landscaping to look after. More lightbulbs will have to be replaced, and
there’s one more bathroom that needs constant plumbing checks.
construction: Constructing a mother-in-law apartment means navigating the
maze of zoning codes and city building regulations.
Restrictions on rent: Apart from looking into things like landlord insurance, you may be faced
with a number of restrictions to weave your way through if you intend on
renting out the mother-in-law apartment.
Living with the
company: Long-term resident, relative or a renter, you will have to adjust
to the new company if you plan on using your mother-in-law apartment as more
than a storage space. Once the room exists, people will show up to fill it up -
friends may feel free to drop in for a couple days or ask to stay in when they’re
in town for unrelated work. Be prepared for this and have a plan in place for
when and how the apartment will be used.
The first thing to do when considering adding a
mother-in-law suite is finding out whether it is legal. In addition to zoning
ordinances and permissions, your city may have a maximum size of permitted
mother-in-law apartments. For example, the city of Portland caps it at 800
square feet. Once all of that is done, look at your home and how you can add a
structure like this with minimal structural adjustments. Converting a space
costs less than constructing a new, detached structure altogether.
More importantly, think of how you plan on using it. If you
want to rent it out, ensure it is built such that there is an independent exit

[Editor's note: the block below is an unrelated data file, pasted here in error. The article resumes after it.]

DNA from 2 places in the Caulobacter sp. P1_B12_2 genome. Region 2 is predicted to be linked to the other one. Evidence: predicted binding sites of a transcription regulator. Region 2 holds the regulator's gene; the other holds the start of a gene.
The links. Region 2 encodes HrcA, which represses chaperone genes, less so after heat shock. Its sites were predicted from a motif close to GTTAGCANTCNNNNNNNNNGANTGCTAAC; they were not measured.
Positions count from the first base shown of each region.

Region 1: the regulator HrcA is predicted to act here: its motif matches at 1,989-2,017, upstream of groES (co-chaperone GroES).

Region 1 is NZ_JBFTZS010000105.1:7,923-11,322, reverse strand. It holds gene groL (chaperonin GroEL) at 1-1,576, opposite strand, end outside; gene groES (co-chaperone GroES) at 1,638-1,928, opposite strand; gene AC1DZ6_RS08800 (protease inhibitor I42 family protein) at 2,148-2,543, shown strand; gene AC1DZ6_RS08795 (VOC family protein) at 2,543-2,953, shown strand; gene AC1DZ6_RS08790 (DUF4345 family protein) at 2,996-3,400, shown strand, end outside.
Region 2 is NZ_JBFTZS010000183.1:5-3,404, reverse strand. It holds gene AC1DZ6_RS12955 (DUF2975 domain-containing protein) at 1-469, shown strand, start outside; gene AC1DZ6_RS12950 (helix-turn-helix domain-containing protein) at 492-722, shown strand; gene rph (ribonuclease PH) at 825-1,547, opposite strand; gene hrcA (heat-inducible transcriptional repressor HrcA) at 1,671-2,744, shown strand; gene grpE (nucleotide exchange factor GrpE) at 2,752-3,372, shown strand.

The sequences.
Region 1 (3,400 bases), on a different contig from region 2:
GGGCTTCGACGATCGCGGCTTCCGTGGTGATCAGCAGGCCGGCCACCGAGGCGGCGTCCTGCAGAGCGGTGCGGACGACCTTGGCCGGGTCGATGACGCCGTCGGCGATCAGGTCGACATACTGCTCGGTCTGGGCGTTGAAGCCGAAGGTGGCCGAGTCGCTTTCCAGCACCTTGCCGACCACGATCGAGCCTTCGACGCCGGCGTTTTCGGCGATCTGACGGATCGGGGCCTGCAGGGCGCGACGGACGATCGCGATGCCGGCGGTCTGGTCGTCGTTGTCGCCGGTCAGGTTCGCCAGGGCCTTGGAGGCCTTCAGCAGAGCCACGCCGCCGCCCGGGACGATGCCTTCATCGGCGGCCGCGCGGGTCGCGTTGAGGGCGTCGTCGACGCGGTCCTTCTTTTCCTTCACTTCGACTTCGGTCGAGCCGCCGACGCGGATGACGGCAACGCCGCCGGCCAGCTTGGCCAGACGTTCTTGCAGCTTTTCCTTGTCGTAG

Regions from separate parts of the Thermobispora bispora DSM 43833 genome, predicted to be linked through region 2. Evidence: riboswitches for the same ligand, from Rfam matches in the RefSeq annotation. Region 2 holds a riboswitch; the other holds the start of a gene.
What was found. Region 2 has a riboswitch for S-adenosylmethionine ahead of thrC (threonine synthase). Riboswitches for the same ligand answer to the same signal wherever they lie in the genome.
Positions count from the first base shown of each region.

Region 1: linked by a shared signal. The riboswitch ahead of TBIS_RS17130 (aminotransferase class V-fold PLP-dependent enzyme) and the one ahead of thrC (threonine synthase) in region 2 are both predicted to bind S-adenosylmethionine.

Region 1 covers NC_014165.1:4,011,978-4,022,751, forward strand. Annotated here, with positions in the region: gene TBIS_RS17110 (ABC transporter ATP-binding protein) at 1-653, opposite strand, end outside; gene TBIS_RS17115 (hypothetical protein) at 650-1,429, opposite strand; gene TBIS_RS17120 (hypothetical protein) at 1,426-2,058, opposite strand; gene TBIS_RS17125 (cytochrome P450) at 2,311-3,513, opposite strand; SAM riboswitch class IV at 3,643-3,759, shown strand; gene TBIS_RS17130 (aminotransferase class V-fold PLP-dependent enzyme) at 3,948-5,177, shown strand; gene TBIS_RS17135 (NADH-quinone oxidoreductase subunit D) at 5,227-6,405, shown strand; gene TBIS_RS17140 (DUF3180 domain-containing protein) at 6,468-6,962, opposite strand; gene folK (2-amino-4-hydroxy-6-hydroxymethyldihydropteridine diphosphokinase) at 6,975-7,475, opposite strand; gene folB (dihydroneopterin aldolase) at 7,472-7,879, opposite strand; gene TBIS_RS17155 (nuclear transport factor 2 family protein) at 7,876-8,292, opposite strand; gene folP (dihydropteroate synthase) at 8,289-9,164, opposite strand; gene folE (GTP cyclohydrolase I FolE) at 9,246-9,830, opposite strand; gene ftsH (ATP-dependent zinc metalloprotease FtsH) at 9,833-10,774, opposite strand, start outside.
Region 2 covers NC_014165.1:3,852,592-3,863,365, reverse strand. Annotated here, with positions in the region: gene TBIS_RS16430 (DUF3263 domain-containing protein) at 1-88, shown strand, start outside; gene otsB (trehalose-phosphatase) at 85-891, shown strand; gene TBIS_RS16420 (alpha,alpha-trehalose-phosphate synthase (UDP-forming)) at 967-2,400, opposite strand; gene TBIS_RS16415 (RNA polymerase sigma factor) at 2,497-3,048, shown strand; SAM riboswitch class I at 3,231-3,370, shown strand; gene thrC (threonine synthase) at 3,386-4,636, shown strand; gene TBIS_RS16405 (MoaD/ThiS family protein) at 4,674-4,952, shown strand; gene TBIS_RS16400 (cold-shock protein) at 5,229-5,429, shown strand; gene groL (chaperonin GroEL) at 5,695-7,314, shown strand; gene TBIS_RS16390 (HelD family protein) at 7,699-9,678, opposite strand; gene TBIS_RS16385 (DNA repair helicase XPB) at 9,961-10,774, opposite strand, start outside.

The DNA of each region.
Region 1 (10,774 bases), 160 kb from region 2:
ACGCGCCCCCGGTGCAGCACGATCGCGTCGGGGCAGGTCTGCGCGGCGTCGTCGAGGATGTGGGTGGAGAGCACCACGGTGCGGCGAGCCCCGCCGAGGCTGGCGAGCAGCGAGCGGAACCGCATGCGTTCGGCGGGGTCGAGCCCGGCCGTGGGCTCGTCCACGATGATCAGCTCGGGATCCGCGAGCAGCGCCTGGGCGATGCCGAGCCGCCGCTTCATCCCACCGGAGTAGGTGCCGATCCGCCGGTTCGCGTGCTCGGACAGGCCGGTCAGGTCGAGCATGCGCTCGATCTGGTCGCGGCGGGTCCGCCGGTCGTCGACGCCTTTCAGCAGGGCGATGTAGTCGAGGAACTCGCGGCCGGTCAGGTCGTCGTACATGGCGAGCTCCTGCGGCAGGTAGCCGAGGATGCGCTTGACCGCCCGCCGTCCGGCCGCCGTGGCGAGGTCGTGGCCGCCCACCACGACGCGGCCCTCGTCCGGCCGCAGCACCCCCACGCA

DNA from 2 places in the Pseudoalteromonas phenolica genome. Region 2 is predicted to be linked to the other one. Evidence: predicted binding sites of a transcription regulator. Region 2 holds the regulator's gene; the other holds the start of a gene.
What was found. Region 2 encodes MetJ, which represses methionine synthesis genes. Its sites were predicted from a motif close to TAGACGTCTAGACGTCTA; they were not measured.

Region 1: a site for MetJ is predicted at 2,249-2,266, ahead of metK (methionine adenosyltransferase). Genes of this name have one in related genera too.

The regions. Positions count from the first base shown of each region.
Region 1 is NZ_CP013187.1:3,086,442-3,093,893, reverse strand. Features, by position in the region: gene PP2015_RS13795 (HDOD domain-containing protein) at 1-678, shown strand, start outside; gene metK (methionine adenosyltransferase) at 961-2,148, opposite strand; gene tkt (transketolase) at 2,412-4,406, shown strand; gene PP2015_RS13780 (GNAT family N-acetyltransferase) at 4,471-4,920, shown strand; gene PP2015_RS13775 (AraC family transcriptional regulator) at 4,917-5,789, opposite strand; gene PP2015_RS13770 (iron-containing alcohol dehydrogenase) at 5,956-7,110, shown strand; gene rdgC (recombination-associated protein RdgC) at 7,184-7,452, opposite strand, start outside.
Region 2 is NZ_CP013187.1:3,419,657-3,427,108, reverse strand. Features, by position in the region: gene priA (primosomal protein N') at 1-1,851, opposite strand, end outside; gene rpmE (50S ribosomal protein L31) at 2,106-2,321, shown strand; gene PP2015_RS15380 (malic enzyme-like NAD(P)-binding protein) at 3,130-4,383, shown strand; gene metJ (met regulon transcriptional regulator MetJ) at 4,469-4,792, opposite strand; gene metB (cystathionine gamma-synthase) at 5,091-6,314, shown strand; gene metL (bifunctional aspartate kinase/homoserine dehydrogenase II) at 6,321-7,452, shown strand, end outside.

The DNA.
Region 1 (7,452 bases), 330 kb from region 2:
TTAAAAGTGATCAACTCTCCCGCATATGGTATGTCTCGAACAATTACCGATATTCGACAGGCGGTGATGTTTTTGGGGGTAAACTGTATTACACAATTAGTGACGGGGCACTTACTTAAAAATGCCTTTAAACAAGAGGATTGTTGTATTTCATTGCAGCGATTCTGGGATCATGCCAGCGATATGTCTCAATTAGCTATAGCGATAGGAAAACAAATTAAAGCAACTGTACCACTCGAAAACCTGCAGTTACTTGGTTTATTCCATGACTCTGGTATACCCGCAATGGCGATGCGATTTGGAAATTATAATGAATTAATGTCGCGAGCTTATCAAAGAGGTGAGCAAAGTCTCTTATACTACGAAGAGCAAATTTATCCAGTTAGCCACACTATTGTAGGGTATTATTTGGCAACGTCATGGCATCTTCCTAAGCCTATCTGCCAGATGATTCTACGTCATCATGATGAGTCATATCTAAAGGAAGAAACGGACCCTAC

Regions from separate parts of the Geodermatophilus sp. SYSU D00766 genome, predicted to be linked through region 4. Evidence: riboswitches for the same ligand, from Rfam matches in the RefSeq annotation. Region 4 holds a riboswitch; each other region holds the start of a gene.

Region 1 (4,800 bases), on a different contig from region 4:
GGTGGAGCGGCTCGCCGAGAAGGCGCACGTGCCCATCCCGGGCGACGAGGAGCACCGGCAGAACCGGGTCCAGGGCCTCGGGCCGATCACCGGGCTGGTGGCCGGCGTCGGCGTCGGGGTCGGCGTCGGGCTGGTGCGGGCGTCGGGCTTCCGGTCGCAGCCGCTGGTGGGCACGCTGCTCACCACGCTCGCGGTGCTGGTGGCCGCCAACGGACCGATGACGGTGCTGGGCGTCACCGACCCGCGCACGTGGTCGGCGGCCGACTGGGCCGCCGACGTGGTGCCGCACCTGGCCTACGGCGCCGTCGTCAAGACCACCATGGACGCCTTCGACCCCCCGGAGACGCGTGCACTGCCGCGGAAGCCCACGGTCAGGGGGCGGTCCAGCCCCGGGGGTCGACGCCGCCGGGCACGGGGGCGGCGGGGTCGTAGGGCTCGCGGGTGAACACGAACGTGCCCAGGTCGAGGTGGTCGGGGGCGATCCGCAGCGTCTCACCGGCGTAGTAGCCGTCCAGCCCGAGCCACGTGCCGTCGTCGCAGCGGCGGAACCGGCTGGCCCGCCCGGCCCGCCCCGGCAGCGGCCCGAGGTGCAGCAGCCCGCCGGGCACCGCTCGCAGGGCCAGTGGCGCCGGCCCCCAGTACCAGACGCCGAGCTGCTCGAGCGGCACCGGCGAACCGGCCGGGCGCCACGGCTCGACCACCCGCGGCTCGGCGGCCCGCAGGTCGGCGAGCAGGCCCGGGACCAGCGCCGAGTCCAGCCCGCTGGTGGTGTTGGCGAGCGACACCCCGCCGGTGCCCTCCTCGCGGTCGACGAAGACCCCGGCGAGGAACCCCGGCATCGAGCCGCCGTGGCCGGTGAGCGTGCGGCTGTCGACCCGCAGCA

that doesn’t interfere with your main house. If it is being built to house
someone elderly, accessibility has to be your top priority. Avoid things like
staircases and include the space for wheelchair ramps where necessary.
Be prepared to shell out the money as well: converting a space like a garage or basement can cost anywhere from $10,000 to $40,000. Constructing a new apartment can even hit $100,000.
If you’re a buyer looking to purchase a house with a mother-in-law apartment, the most important thing for you to ensure is that it is, in fact, legal. An easy way to do this is going to the county office to see if it is listed there. Don’t just rely on the word of your agent or the sellers for this one as you have the responsibility of making sure your money is being invested into something that is worth it. This also helps avoid a lot of nasty surprises if you’re looking to rent it out at a later point. If you’re moving into a house with a mother-in-law apartment, or moving into a mother-in-law apartment yourself, you need the right kind of movers to get the job done. Luckily for you, 9Kilo Moving has a comprehensive network of movers who can help you out.